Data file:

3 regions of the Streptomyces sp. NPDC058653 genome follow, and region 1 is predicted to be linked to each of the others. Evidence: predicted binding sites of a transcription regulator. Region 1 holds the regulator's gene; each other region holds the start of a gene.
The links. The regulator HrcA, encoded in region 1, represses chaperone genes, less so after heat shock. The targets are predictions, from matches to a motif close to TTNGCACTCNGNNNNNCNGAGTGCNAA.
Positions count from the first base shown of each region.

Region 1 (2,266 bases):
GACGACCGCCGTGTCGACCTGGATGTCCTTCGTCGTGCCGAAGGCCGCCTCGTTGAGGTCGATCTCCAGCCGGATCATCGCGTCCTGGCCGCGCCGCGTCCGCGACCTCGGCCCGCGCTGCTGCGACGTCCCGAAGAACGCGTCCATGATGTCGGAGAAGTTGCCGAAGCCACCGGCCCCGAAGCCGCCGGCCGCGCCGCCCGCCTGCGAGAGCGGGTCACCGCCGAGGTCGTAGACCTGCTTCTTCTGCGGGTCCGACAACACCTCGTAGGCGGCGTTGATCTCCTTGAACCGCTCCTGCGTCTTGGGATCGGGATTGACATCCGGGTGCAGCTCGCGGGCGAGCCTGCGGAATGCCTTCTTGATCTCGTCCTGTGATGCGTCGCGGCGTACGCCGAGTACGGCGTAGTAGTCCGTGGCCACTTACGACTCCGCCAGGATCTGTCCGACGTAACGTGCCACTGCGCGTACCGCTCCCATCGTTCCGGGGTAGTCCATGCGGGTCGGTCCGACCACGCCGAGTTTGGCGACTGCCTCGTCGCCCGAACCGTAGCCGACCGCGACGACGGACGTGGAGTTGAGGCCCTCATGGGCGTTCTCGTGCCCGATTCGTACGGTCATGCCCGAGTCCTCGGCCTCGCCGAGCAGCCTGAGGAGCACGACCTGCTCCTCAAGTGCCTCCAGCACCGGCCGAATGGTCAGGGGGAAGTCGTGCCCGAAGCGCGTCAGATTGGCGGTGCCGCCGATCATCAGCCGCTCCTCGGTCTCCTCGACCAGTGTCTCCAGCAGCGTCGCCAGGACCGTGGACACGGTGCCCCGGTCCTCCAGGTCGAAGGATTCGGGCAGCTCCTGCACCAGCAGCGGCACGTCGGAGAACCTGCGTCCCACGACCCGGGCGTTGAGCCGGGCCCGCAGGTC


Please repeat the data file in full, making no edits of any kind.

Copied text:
3 regions of the Streptomyces sp. NPDC058653 genome follow, and region 1 is predicted to be linked to each of the others. Evidence: predicted binding sites of a transcription regulator. Region 1 holds the regulator's gene; each other region holds the start of a gene.
The links. The regulator HrcA, encoded in region 1, represses chaperone genes, less so after heat shock. The targets are predictions, from matches to a motif close to TTNGCACTCNGNNNNNCNGAGTGCNAA.
Positions count from the first base shown of each region.

Region 1 (2,266 bases):
GACGACCGCCGTGTCGACCTGGATGTCCTTCGTCGTGCCGAAGGCCGCCTCGTTGAGGTCGATCTCCAGCCGGATCATCGCGTCCTGGCCGCGCCGCGTCCGCGACCTCGGCCCGCGCTGCTGCGACGTCCCGAAGAACGCGTCCATGATGTCGGAGAAGTTGCCGAAGCCACCGGCCCCGAAGCCGCCGGCCGCGCCGCCCGCCTGCGAGAGCGGGTCACCGCCGAGGTCGTAGACCTGCTTCTTCTGCGGGTCCGACAACACCTCGTAGGCGGCGTTGATCTCCTTGAACCGCTCCTGCGTCTTGGGATCGGGATTGACATCCGGGTGCAGCTCGCGGGCGAGCCTGCGGAATGCCTTCTTGATCTCGTCCTGTGATGCGTCGCGGCGTACGCCGAGTACGGCGTAGTAGTCCGTGGCCACTTACGACTCCGCCAGGATCTGTCCGACGTAACGTGCCACTGCGCGTACCGCTCCCATCGTTCCGGGGTAGTCCATGCGGGTCGGTCCGACCACGCCGAGTTTGGCGACTGCCTCGTCGCCCGAACCGTAGCCGACCGCGACGACGGACGTGGAGTTGAGGCCCTCATGGGCGTTCTCGTGCCCGATTCGTACGGTCATGCCCGAGTCCTCGGCCTCGCCGAGCAGCCTGAGGAGCACGACCTGCTCCTCAAGTGCCTCCAGCACCGGCCGAATGGTCAGGGGGAAGTCGTGCCCGAAGCGCGTCAGATTGGCGGTGCCGCCGATCATCAGCCGCTCCTCGGTCTCCTCGACCAGTGTCTCCAGCAGCGTCGCCAGGACCGTGGACACGGTGCCCCGGTCCTCCAGGTCGAAGGATTCGGGCAGCTCCTGCACCAGCAGCGGCACGTCGGAGAACCTGCGTCCCACGACCCGGGCGTTGAGCCGGGCCCGCAGGTC